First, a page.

Year in Review
March of 2020 was wanting to make sure my people were all safe. Ensuring my family knew and understood the consequences of this virus. Telling friends that as much as I love them, as much as we wanted to wrap our arms around each other, we seriously should refrain from being anywhere near one another until we knew more. BART rides grew emptier and emptier, even as the memories of until-then-standard, belly-to-back contact with strangers made my skin crawl.
At the museum I started telling anyone who would listen that we needed to “shut it down.”
It became a greeting of sorts. “Shut it down,” we’d say, passing each other in hallways and riding elevators. We needed to hear it over and over, to drill in what we figured was about it happen. Shut it down. We need to protect the frontline. Shut it down. Two weeks. Shut it down. Close it up. I remember my time in coat check grasping sweat-dripping jackets from overheated tourists, putting my palm on sticky backpack bottoms from hundreds of bacteria-infested school kids a day. The free-flowing, hand-to-hand exchange of tickets, credit cards, conversation, and cash. A cesspool! A veritable orgy of microorganisms.
Shut it down. Protect our people. Protect us.
And we did. We shut it down.
You know how that went. You were there too.
Ten months later, I’m unsure exactly where we sit on the spectrum of self-isolating to sheltering-in-place to quarantining to whatever we were doing when we’d sneak leftover French fries from the people a table over who just left and barely touched their French fries — the busser is nowhere in sight and they shouldn’t go to waste, right? I mean…
In April and May I wanted to recuperate any sense of normalcy. I got tested and went to see my Mom and Grandmother. Spent my thirtieth birthday indoors, Zoom calling cousins, friends, family. Did the six-feet-apart in the park, bring your own booze hangout but… it wasn’t there. The pandemic swirled around everything, omnipresent. And nobody had any clue how to cope.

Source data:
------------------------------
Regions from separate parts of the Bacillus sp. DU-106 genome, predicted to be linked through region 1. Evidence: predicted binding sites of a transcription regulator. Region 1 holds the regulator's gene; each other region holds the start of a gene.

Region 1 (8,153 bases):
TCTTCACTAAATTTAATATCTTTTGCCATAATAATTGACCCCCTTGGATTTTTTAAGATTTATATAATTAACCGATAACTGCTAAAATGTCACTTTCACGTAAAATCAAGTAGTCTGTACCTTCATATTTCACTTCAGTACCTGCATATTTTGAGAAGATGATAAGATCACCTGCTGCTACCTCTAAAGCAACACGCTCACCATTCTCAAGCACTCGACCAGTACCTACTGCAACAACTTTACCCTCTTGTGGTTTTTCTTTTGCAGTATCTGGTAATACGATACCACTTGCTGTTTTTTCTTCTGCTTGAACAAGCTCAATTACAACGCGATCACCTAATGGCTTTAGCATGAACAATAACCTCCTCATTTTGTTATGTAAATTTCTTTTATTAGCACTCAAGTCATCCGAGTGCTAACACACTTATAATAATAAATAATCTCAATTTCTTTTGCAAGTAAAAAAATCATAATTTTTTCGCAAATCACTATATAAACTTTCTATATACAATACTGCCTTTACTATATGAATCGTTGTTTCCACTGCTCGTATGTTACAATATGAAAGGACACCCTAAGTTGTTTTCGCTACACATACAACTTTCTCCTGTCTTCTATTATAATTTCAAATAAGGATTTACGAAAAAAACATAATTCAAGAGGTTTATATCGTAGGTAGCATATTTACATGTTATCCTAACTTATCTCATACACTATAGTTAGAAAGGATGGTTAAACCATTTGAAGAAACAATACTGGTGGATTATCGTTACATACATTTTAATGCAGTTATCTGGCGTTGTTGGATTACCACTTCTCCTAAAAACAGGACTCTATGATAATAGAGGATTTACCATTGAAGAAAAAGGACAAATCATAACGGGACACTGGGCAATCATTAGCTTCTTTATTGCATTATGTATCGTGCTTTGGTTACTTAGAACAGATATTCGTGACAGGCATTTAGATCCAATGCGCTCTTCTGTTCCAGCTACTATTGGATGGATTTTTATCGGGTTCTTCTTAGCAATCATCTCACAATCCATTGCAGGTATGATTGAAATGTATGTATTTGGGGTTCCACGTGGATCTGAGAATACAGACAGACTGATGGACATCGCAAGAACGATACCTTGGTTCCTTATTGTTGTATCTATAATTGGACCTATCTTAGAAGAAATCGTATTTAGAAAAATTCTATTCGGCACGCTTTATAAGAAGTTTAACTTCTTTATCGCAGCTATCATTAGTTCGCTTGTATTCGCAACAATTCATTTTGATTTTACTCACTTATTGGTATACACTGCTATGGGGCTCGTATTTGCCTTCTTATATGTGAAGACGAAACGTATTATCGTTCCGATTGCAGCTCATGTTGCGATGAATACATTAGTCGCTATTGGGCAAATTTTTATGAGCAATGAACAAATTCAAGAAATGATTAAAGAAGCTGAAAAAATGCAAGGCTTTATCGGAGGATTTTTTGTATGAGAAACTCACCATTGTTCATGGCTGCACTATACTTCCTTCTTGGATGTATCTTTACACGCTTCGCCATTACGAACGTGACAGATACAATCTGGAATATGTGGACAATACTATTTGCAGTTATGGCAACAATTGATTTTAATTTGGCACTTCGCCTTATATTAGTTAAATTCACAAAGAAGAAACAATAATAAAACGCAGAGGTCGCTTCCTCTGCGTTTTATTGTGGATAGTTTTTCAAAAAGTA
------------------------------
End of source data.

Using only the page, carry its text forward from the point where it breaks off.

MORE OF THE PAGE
And then George Floyd was murdered by a knee on his neck. And you and I watched as for an agonizingly long eight minutes and forty-six seconds his fellow citizen made the conscious decision to not adhere to Mr. Floyd’s plea for help, for a breath, for his Mother. To act not as a community protector, but as judge, jury, and executioner for this charge:
A convenience store employee believed Mr. Floyd paid for cigarettes with a fake twenty-dollar bill.
Millions took to the streets, a widening gyre of improvised masks and justified rage and flickering optimism that we actually can change. We marched behind the phrase “Black Lives Matter”; maligned as radical in the shadow of 2014 Ferguson, the statement had become a litmus test of one’s understanding that policing in the United States is a relic of the unforgivable early stages of this nation, and needs to be stripped to the studs and rebuilt.
I wanted a reckoning. Anarchy loosed upon the world.
Instead, summer was screeching train breaks. I dreaded weekends, time running in the negative, barely getting me back to zero before another work week takes what it can. Is this normal? Is this how thirty is supposed to feel? I don’t have a B variant to test this A. All of that screaming, marching, and then Breonna Taylor and Jacob Blake and Ahmaud Arbery and all the names of past victims to this horrible scourge, mingling in the mind with pervasive Coronavirus suffering. Close friends watching family die over FaceTime. Fuck.